In the preface to his 1957 Politics and the Novel, Irving Howe describes his book as primarily “a study of the relation between literature and ideas.” Throughout that seminal work we find references to “feminis ideas,” the “will to power,” “existentialism,” “liberalism,” “anarchism,” “romanticism,” and “imperialism,” among others. Yet in the main Howe does not dwell on these ideas as he grapples with individual actions and characters and teases out implications. The more he thinks about the ideas associated with the classic works in the tradtion he studies the more he concedes that, in successful novels, ideas “are transformed,” and that at its best “the political novel generates such intense heat that the ideas it appropriates are melted into its movement and fused with the emotions of its characters.” In this sense, we might also observe that in such works ideas are rarely accorded the formality we associate with system. Exceptions—Arthur Koestler’s Darkness At Noon is one obvious example—of course spring to mind. But in James and Conrad and Stendhal and Dostoevsky, we find that the ideas are constantly changing shape as the novels wind and unfold. Alternatives are posed not as fixed positions but as possibilities not fully understood, whatever the actual consequences they may portend. The Italian writer Natalia Ginzburg had opinions about feminism which she articulated in her essays and newspaper columns, but when she wrote about the lives of women in her novels she was clearly not interested in staking out a position. When her primary male character in All Our Yesterdays tells the woman he has just married that she conducts herself “like an insect,” the author is not thereby mounting an attack on patriarchy or inviting her reader to deplore the tyranny of men. You do not read Ginzburg’s novel for edification or instruction, as if it were in thrall to a single overmastering idea. The wife in the novel does in fact behave somewhat “like an insect” and does somewhat deserve the insult delivered by her husband, who wishes not to lord it over her but to rouse her to think better of herself and behave accordingly. Feminist ideas do surely inform the tensions at play in Ginzburg’s novel, but it does not exist to assert those ideas, and the novel is permitted to develop in ways that seem to us surprising, far removed from any standard ideological trajectory.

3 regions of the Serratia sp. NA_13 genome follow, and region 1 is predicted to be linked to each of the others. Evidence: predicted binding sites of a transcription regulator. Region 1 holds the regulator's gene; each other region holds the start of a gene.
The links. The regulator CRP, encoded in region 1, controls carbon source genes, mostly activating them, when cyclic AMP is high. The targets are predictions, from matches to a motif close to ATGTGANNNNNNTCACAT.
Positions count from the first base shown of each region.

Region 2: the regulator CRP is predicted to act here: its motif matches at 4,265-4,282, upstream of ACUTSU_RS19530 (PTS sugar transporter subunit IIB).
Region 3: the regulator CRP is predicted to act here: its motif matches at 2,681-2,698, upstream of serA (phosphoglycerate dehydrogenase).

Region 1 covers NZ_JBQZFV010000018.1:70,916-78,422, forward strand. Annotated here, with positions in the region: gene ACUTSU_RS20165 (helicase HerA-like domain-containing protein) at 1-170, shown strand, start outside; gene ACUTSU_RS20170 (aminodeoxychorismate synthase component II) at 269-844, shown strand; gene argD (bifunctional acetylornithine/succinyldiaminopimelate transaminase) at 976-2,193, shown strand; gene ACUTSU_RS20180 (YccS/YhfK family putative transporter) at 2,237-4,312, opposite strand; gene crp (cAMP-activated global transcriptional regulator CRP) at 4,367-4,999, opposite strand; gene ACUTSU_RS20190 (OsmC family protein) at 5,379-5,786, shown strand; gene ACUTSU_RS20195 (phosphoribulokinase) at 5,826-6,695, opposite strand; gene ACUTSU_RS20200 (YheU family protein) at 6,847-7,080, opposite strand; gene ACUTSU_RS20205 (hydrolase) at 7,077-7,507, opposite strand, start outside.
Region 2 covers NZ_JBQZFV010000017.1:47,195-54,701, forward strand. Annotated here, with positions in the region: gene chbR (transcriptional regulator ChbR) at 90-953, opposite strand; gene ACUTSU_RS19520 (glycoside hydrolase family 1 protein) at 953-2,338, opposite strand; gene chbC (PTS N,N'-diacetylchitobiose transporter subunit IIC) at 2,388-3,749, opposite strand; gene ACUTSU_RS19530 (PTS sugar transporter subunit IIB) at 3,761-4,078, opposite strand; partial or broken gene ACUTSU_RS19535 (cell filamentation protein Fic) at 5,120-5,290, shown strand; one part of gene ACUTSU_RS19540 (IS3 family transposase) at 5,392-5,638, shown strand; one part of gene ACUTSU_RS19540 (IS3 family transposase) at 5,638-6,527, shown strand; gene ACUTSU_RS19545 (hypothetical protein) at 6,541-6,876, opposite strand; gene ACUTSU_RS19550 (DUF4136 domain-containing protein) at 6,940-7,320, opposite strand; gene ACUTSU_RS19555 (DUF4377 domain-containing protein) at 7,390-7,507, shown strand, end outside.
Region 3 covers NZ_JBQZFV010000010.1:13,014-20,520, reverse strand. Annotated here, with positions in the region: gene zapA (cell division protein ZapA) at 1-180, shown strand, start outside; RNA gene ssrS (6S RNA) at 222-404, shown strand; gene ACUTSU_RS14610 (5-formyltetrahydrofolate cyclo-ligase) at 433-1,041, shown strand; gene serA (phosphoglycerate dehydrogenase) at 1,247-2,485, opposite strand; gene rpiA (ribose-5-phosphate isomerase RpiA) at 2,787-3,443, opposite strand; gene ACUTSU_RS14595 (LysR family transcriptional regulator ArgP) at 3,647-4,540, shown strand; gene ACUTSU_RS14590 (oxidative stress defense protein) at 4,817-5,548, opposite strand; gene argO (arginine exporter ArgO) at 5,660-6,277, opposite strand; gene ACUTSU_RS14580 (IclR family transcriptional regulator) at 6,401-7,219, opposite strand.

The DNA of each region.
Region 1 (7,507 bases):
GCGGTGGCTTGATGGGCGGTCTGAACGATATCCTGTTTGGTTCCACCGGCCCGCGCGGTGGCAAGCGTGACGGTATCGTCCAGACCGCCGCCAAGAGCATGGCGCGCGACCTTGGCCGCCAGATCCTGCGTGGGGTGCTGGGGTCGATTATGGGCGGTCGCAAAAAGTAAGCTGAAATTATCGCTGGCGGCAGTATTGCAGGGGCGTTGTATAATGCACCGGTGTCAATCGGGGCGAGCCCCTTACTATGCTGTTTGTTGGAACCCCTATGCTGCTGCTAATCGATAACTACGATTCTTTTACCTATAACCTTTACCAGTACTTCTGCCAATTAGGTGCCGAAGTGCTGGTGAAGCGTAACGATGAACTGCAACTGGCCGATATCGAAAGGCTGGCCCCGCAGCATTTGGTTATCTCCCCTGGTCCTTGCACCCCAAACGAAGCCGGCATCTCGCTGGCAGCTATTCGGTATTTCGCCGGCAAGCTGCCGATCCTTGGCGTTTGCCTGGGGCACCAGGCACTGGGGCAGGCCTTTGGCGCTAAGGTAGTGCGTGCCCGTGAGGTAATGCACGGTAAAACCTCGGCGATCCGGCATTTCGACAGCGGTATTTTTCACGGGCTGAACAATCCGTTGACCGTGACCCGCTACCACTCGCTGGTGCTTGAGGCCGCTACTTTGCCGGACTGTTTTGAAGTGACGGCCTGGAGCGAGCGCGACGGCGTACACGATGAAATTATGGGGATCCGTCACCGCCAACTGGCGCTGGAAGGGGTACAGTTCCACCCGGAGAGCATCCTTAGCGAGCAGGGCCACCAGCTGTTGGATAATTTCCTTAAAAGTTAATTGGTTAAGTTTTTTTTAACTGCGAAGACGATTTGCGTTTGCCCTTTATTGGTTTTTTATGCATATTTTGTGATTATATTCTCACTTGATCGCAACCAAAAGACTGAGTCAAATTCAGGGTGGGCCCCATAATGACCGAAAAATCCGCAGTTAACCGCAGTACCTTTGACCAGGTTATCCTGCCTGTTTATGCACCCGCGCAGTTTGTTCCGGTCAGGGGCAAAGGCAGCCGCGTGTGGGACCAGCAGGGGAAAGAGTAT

In some novels, the informing ideas seem often to control the narrative to a much greater degree. The characters in Koestler’s book debate with one another as if the ideas in dispute were real, as real as the social forces that drive characters into conflict and cause enormous suffering. This is true as well in a very different work like André Malraux’s Man’s Fate where ideas—terrorism, the will to power, quietism—are made to seem coherent, have at least the semblance of formal systems capable of inspiring belief or adherence. Yet even in such novels ideology will seem to us to matter less than it does to its true believers. Ideas which can seem so substantial to an activist or an ideologue do not in fact account for everything in such novels, whose characters exist not merely as embodiments of the ideas to which they subscribe but as odd configurations of will and weakness and potentiality.